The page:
After surviving the brutal heat of August, Texas gardeners look forward to getting their fall garden going. These 5 easy flowers to grow from seed in September, and by October, the weather will be cool enough for them to go in the ground.
In Central Texas, we are lucky to have mild winters where we can grow many hardy annuals without much effort. I am sure there are more than the ones I am listing below, but these I tried with great success.
Before listing the flowers you can grow from seeds, let me give you some quick tips on how to grow and care for them.
When to start these flower seeds?
For a good head start on the season, sow the seeds by the end of August beginning of September. Use a light seed starting mix and keep it moist at all times until the seedlings emerge.
Use a grow light or a bright windowsill to prevent spindliness. Low light triggers the young plants to stretch looking for a light, resulting in a thin weak stem.
Do I need to fertilize?
Once the second set of leaves shows up, it is a good idea to use a low concentration fertilizer. No need to get fancy, though, and start looking for a specialty product. You can use liquid seaweed, leftover coffee, or even tea. At this stage, the plants don’t need much as long as they have a good source of light. Keep it as simple as possible.
When to pot the seedlings up?
The seedlings need a bigger “house” when you start seeing the roots peeking out from the drainage holes. Transfer the plants to a slightly bigger size pot not too big though, to keep the soil evenly moist.
How to water seedling?
In the first weeks, water from top until the seedlings come out. As the baby plant grows, it is best to bottom water. And that’s by filling a tray with water and putting the seedling containers in it for 15 minutes. The water will travel from wet to dry, according to the capillary rule.
This watering methods has two main benefits:
- Prevents dumping off, which is a fungal disease that causes the stem to die at soil level.
- Reduces fungus gnats, which are tiny annoying flies that thrive in moist environments.
When to transplant outside?
Before transplanting outdoors, you should harden the transplants off. It is the process of getting the little plants acclimated to the natural elements after being indoors.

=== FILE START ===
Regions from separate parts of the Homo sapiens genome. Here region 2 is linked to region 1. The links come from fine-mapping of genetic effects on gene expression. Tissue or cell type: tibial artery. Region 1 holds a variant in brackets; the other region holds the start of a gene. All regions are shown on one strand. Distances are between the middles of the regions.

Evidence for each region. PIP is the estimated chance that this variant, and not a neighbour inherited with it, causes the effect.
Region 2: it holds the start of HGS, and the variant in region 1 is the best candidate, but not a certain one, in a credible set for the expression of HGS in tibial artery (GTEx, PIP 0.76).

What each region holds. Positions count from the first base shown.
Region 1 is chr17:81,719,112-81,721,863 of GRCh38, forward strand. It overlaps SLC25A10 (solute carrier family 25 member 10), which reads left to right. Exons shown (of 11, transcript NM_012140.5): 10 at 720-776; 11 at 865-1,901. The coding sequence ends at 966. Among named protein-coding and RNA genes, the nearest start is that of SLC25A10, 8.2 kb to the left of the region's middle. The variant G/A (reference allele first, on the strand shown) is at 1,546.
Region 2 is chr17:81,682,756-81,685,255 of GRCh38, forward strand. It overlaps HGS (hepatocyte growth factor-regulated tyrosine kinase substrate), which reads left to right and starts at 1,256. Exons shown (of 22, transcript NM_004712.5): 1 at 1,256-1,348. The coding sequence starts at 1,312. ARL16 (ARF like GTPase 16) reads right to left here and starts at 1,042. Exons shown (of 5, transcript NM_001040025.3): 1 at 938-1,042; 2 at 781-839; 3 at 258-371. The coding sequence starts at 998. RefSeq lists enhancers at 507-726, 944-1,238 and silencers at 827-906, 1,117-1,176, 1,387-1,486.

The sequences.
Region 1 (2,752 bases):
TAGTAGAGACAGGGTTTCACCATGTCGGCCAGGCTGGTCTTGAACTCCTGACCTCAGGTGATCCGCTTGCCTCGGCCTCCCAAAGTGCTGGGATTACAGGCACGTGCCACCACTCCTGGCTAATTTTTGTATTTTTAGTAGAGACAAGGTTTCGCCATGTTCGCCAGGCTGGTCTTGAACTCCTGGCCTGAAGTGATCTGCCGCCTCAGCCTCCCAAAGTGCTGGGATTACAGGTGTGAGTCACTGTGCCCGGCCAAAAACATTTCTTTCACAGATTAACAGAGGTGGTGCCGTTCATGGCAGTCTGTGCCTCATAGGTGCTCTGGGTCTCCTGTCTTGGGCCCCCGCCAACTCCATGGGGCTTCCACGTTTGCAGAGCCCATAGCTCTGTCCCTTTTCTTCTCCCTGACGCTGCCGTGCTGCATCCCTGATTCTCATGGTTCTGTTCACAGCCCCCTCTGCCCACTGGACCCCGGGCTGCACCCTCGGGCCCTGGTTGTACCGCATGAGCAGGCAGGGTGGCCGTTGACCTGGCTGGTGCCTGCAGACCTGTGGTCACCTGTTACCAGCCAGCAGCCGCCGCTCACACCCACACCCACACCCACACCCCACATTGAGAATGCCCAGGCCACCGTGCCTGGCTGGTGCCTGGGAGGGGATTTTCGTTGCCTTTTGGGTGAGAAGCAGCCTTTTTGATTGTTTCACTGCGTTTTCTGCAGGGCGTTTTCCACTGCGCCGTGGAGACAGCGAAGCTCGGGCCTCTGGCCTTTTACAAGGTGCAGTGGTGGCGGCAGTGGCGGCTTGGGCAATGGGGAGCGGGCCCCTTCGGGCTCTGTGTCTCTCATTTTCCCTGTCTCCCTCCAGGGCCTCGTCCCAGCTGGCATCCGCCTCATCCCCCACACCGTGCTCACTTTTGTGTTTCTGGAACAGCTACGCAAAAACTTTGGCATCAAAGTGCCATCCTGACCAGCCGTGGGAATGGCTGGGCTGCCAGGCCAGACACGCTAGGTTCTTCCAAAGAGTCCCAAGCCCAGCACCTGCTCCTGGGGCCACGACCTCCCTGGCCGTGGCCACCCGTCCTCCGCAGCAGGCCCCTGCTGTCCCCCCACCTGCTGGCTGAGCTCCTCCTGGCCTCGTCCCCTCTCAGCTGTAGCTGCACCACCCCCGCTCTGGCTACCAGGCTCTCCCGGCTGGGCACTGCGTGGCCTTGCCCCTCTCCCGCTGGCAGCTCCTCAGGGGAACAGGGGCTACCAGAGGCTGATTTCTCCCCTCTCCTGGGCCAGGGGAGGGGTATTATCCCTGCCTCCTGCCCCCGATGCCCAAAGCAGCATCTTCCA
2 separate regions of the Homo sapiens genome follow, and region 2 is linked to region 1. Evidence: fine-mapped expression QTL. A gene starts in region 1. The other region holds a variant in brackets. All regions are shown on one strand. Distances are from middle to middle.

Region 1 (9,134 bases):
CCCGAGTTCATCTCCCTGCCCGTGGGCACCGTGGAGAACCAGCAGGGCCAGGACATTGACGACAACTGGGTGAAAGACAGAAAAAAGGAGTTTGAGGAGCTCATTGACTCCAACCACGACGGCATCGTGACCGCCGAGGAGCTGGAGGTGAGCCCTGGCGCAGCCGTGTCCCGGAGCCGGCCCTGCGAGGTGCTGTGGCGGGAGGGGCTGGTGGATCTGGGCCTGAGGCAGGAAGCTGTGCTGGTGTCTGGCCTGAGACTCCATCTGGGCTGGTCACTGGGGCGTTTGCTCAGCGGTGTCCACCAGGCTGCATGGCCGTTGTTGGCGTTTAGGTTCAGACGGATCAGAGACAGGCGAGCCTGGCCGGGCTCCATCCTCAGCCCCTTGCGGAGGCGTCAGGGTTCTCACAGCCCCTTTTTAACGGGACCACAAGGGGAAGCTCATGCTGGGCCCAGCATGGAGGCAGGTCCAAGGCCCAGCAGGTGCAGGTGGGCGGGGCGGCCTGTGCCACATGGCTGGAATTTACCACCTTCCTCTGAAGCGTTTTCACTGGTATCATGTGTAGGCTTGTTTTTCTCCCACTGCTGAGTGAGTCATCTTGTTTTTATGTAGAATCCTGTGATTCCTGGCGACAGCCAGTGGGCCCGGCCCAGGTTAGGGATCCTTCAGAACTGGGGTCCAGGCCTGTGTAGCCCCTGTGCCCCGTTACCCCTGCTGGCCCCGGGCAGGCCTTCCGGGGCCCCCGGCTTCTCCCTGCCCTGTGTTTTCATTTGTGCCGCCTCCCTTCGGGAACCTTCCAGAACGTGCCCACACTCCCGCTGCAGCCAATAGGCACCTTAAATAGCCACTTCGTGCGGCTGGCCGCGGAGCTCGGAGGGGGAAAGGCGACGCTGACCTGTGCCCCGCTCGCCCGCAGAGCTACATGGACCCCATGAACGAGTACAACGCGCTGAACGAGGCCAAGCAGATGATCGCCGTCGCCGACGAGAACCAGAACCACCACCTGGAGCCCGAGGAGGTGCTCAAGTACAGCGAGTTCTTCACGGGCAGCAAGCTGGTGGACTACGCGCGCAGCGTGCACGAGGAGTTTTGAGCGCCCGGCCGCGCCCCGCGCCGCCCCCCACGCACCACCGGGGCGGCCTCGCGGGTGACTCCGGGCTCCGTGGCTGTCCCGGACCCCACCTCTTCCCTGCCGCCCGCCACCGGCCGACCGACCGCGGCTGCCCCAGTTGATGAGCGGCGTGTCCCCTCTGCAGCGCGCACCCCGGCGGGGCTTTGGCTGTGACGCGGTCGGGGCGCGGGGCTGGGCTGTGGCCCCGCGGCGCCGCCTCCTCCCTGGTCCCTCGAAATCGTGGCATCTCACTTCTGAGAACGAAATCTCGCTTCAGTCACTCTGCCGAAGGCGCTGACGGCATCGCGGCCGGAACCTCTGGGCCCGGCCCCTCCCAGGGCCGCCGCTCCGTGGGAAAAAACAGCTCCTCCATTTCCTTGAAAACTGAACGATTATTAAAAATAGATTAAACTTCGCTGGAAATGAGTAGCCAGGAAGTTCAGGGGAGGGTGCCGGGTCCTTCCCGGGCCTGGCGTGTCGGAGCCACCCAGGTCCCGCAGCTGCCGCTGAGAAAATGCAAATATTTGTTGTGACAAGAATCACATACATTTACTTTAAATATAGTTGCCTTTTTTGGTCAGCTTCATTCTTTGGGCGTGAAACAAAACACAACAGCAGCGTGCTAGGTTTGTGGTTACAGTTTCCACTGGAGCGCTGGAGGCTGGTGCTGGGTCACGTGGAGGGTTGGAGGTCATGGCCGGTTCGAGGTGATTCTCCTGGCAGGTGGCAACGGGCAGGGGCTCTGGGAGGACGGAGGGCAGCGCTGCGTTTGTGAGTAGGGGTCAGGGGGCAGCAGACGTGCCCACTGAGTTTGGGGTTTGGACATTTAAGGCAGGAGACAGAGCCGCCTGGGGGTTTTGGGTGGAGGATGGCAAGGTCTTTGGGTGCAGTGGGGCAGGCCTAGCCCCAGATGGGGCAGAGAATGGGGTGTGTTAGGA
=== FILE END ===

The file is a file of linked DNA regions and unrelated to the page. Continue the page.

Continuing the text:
The process takes about a week from start to finish. Begin by putting the transplants outside for an hour or two, preferably in a shady spot. Increase the time slowly through seven days. The last day keep them out overnight, protected from rodents and other nocturnal animals.
After hardening off, the plants are ready to go into the ground or pots. By this time, it should be October, and the weather is most likely cool. But make sure to water them regularly if rain is scarce.
Calendula is a beautiful flower that doesn’t get a lot of credit. In Central Texas, it blooms Fall through Spring. And if planted in a part shade area, it might survive the summer.
Start the seeds by the end of August, beginning of September indoors. The seedlings may take more than a week to emerge. Keep them under a grow light or a bright window to prevent legginess.
Calendula is an easy plant to care for. Keep deadheading or pinching off the spent blooms to encourage flowering. You can harvest the petals for medicinal and culinary uses.
Dianthus or Carnation is a colorful flower with different shades of reds, whites, and multicolored petals. It grows easily from seed and can become a perennial if planted in a semi-shady area. There are two varieties; tall dianthus, which is great for a cut flower garden, and bush mounding dianthus great for borders.
Larkspur could be considered a wildflower in central Texas. Plant it once, and it will keep coming back year after year. If you are not a fan of flowers that reseed themselves, skip this one.
Larkspurs are beautiful cut flowers that pair nicely with snapdragons. Its most common color is the bright purplish-blue, but it does come in pale pink and white.
Ranunculus, also known as the Persian Buttercup, is a beautiful rose-like flower. It comes in an array of colors orange, red, white, yellow, and dark purple.
These flowers grow from an octopus looking corms instead of seeds. You soak them for two hours before planting. It is best to start them indoors at the end of September, beginning of October.
Snapdragon is one of the most beautiful flowers someone could grow during Texas winters. It comes in two varieties, mounding bush and tall snapdragons.
Dwarf snapdragon is very attractive in borders and adds a lot of interest in a vegetable bed. Its explosive blooms start showing up in the fall continuing all the way to spring. Despite their small size, the mass of bright colors they display is breath-taking.
The tall Snapdragon is a great cut-flower, with its cascading blooms they are meant to show off on any arrangement. Their colors the gradient colors vary from sweet salmon, buttery soft yellow, to popping red. They also emit a sweet scent that’s so enticing, it will make want to eat them.
Snapdragons are edible flowers, but they do leave a bitter aftertaste despite their attractive scent.
Once established, pinch the tips off to encourage new shoots for a fuller plant. It will also produce more blooms, which you should not be shy to pick often.
These flowers are called hardy annuals, which means they survive winters with proper protection. However, in Central Texas, winters are mild with occasional hard freezes. They might need cover only for those super cold days.